MENDELSSOHN: Piano Trio No. 1 in D Minor, Op. 49; Piano Trio No. 2 in C Minor, Op. 66 – Yo-Yo Ma, cello/Itzhak Perlman, violin/Emanuel Ax, piano – Sony

by | Feb 10, 2010 | Classical CD Reviews | 0 comments

MENDELSSOHN: Piano Trio No. 1 in D Minor, Op. 49; Piano Trio No. 2 in C Minor, Op. 66 – Yo-Yo Ma, cello/Itzhak Perlman, violin/Emanuel Ax, piano – Sony 88697 52192 2, 59:40 ****:

Two generations ago, the trio of Artur Rubinstein, Gregor Piatagorsky, and Jascha Heifetz became dubbed “The Million Dollar Trio,” and it seems that epithet now belongs to the three distinguished instrumentalists who realize Mendelssohn’s inspired chamber works on this delicious disc. In celebration of Mendelssohn’s 200th anniversary, these colleagues decided to record the two trios 28-29 March 2009 at The Academy of Arts and Letters, New York City, under the guidance of producer Steven Epstein.

The facility of composition in the D Minor Trio (1839) consistently reveals a freshness of spirit and inventive charm that obviously appeal to these performers. As might be expected, the keyboard urges ever forward in sonata-allegro form, but never at the expense of the other two instruments, and Ma’s cello sings with noble authority in the seamless Molto allegro agitato first movement. Mendelssohn always conjures up “songs without words,” and the Andante of this fine chamber work proves the rule, Here, Perlman’s burnished violin tone sets the stage for a completely absorbed transparency of texture in all parts, with Ax’s conscientious piano part underlining the pathos of expression. While Mendelssohn’s Romanticism may appear staid, in the manner of an Austen novel heroine, the sincerity and simplicity of his melodic gifts belies any charge of emotional “effeminacy.”

Few can rival Mendelssohn’s “elfin” impulse, and here the rondo form trips in figures always acknowledging the primacy of his A Midsummer Night’s Dream fancies. The duo that often erupts between Perlman’s fleet violin and Ax’s diaphanous piano make for brilliant ensemble, with the Ma cello often shimmering in its own lights. The quasi-martial last movement Allegro assai appassionato keeps everyone busy, especially the active keyboard part that often calls for chromatic octaves and plastic chordal declamations. How much of the Heifetz ethos Perlman has integrated into himself can be assessed by comparing this version with that of the older master; but Ma, too, makes his sweetly songful contribution felt in the secondary theme whose sentiment remains direct without cloying. The inevitable transition to D Major marks a happy culmination for the ensemble, who bask in each of the composer’s lyrical outpourings, “from the heart to the heart,” to paraphrase Beethoven.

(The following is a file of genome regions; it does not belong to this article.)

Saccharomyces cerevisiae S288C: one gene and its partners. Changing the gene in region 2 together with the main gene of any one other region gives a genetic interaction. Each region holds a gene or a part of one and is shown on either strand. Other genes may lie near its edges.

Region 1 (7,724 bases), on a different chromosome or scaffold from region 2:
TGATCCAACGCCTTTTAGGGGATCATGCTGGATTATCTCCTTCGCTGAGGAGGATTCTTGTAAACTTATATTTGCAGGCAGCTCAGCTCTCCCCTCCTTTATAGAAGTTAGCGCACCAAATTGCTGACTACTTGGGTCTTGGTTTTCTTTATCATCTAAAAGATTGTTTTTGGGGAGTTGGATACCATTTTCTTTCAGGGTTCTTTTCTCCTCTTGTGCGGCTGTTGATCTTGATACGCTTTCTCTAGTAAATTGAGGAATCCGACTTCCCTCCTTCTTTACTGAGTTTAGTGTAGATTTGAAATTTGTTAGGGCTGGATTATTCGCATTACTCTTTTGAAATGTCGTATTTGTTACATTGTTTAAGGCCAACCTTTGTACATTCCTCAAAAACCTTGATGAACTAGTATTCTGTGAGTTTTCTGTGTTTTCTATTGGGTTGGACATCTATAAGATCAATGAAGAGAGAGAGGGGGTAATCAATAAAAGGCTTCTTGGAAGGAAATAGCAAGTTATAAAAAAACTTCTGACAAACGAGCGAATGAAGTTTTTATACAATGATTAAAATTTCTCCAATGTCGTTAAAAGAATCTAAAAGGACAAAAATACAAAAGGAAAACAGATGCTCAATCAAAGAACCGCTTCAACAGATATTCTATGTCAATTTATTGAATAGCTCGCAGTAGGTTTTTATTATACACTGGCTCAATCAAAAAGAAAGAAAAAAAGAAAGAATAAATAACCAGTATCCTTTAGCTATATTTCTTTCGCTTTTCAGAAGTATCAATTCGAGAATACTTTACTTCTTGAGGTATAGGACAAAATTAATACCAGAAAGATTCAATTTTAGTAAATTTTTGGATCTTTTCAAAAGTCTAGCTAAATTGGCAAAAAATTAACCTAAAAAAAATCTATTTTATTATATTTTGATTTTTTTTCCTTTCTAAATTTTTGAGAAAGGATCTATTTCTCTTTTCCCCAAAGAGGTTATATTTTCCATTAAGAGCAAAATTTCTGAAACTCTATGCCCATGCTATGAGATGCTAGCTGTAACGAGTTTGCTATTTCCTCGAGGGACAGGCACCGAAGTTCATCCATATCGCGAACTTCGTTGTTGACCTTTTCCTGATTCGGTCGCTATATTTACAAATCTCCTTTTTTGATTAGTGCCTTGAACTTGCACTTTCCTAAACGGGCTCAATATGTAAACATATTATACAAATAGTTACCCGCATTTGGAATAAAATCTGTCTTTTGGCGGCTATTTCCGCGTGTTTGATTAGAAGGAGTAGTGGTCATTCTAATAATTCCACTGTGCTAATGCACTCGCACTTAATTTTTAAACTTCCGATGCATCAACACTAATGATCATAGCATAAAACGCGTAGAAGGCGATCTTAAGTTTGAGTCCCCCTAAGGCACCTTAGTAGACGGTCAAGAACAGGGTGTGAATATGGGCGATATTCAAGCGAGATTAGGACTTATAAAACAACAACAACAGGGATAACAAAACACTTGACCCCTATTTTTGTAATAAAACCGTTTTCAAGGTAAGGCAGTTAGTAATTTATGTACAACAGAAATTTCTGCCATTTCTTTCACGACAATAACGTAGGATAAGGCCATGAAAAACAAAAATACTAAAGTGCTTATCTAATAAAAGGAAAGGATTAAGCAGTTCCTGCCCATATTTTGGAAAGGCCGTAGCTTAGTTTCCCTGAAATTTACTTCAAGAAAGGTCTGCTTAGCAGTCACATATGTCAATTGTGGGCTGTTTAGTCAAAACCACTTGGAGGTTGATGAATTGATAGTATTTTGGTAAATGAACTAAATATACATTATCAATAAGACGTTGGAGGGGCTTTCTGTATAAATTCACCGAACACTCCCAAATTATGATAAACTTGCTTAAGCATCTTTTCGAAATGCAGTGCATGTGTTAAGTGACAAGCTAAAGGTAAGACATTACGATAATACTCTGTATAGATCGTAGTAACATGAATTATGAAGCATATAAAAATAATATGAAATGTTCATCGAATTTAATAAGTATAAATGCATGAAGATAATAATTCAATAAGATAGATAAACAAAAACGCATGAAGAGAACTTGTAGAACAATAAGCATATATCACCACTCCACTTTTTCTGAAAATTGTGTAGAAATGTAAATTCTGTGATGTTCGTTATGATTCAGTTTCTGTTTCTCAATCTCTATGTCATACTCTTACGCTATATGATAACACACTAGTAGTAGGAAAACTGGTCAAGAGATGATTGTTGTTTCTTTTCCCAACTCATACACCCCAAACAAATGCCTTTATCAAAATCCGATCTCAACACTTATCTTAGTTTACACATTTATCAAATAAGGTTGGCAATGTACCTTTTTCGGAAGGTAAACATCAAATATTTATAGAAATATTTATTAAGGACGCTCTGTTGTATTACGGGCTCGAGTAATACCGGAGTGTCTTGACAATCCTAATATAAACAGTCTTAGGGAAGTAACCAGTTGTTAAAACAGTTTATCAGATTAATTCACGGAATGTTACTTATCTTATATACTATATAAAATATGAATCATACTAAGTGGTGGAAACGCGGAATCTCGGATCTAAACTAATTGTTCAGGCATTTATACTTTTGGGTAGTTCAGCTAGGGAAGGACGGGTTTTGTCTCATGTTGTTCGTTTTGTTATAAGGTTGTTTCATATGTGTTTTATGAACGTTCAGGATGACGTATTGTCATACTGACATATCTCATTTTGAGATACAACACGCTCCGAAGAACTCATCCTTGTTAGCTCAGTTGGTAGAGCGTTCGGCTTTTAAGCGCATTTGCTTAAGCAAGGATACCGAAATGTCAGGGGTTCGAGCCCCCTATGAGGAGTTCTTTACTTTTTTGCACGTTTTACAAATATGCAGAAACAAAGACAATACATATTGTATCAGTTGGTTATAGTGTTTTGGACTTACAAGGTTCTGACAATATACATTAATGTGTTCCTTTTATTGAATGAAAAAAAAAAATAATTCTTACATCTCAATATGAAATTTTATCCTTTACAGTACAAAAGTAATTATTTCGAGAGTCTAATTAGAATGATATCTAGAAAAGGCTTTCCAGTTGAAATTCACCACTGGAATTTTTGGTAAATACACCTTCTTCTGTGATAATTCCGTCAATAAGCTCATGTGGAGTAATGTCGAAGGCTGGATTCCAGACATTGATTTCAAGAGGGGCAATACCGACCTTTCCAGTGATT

The Trio in C Minor (1845) casts a darker stormier shadow than the first, and its relatively gloomy hues appealed to that fellow melancholic, Johannes Brahms. In this opening movement, the duet of violin and cello exerts its hegemony, leaving the piano occasional runs and accompanying ostinato figures.  The string duet announces the lovely secondary theme in the major mode that becomes quite the rhapsody. The chromatic line and its brooding variants often concede some influence to Mendelssohn’s The First Walpurgis Night, Op. 60. The recap utilizes melodic kernels and brief rhythmic cells in felicitous harmony that move to a sighing ardent restatement of the full theme at the impassioned coda.

Ax alone announces the song without words that dominates the Andante espessivo second movement; but once Perlman and Ma arrive, they remain in close harmony. The rocking motif in the rhythm could easily have been derived from one of Mendelssohn’s choral motets. The cello writing reminds us of the equally facile Sonata in D Major, Op. 58 by this same composer. Perlman, too, provides exquisitely arched phrases for this wonderful moment of expression. The Scherzo, as Mendelssohn once offered, “is rather nasty to play,” as this well applies to the piano part. Brilliantly quick and quicksilver, the music flies at dizzying speeds, the violin buzzing and the keyboard aloft in various registers. What sufficed for eight players in the Op. 20 Octet now must be provided by three enthralled artists with symphonic aspirations. The last movement, Allegro appassionato, takes its cue, as in the Reformation Symphony, from a pre-fabricated chorale, here the sixteenth-century Genevan psalter “Vor deinen Thron tret ich hiermit.”

The intensity of the writing, however, never betrays any sense of compromise, especially as the figures descend in leaps and sighs to a fine-honed sense of devotional closure.  A fine debut album–frankly, a tough act to follow.

–Gary Lemco

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